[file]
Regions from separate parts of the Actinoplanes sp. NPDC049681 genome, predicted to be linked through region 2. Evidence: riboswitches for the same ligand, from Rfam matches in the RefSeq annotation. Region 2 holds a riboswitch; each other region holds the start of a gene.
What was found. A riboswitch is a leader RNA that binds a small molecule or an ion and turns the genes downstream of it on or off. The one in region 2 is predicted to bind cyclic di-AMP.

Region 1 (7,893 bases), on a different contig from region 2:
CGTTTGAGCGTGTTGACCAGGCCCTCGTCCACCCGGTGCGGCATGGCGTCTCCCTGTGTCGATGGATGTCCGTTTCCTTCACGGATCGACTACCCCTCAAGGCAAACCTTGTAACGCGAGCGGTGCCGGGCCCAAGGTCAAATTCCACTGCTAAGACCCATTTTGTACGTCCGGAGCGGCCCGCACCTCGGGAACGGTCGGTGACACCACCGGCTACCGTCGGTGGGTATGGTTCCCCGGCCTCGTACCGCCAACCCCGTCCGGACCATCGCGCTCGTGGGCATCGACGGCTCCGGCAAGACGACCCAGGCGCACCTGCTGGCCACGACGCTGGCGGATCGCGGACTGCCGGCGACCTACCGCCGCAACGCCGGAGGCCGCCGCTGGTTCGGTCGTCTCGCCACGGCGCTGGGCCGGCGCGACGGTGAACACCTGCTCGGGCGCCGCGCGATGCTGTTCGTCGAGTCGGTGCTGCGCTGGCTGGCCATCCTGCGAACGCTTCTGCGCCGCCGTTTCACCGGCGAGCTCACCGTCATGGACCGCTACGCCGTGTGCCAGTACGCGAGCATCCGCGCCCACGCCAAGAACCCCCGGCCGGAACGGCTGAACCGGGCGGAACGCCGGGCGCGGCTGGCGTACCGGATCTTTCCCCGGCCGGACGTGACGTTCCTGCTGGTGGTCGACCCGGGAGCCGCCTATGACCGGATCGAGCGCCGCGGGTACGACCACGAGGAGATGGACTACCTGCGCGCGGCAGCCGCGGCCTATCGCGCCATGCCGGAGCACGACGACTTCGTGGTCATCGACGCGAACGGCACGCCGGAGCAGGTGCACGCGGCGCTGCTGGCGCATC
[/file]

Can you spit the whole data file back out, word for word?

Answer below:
Regions from separate parts of the Actinoplanes sp. NPDC049681 genome, predicted to be linked through region 2. Evidence: riboswitches for the same ligand, from Rfam matches in the RefSeq annotation. Region 2 holds a riboswitch; each other region holds the start of a gene.
What was found. A riboswitch is a leader RNA that binds a small molecule or an ion and turns the genes downstream of it on or off. The one in region 2 is predicted to bind cyclic di-AMP.

Region 1 (7,893 bases), on a different contig from region 2:
CGTTTGAGCGTGTTGACCAGGCCCTCGTCCACCCGGTGCGGCATGGCGTCTCCCTGTGTCGATGGATGTCCGTTTCCTTCACGGATCGACTACCCCTCAAGGCAAACCTTGTAACGCGAGCGGTGCCGGGCCCAAGGTCAAATTCCACTGCTAAGACCCATTTTGTACGTCCGGAGCGGCCCGCACCTCGGGAACGGTCGGTGACACCACCGGCTACCGTCGGTGGGTATGGTTCCCCGGCCTCGTACCGCCAACCCCGTCCGGACCATCGCGCTCGTGGGCATCGACGGCTCCGGCAAGACGACCCAGGCGCACCTGCTGGCCACGACGCTGGCGGATCGCGGACTGCCGGCGACCTACCGCCGCAACGCCGGAGGCCGCCGCTGGTTCGGTCGTCTCGCCACGGCGCTGGGCCGGCGCGACGGTGAACACCTGCTCGGGCGCCGCGCGATGCTGTTCGTCGAGTCGGTGCTGCGCTGGCTGGCCATCCTGCGAACGCTTCTGCGCCGCCGTTTCACCGGCGAGCTCACCGTCATGGACCGCTACGCCGTGTGCCAGTACGCGAGCATCCGCGCCCACGCCAAGAACCCCCGGCCGGAACGGCTGAACCGGGCGGAACGCCGGGCGCGGCTGGCGTACCGGATCTTTCCCCGGCCGGACGTGACGTTCCTGCTGGTGGTCGACCCGGGAGCCGCCTATGACCGGATCGAGCGCCGCGGGTACGACCACGAGGAGATGGACTACCTGCGCGCGGCAGCCGCGGCCTATCGCGCCATGCCGGAGCACGACGACTTCGTGGTCATCGACGCGAACGGCACGCCGGAGCAGGTGCACGCGGCGCTGCTGGCGCATC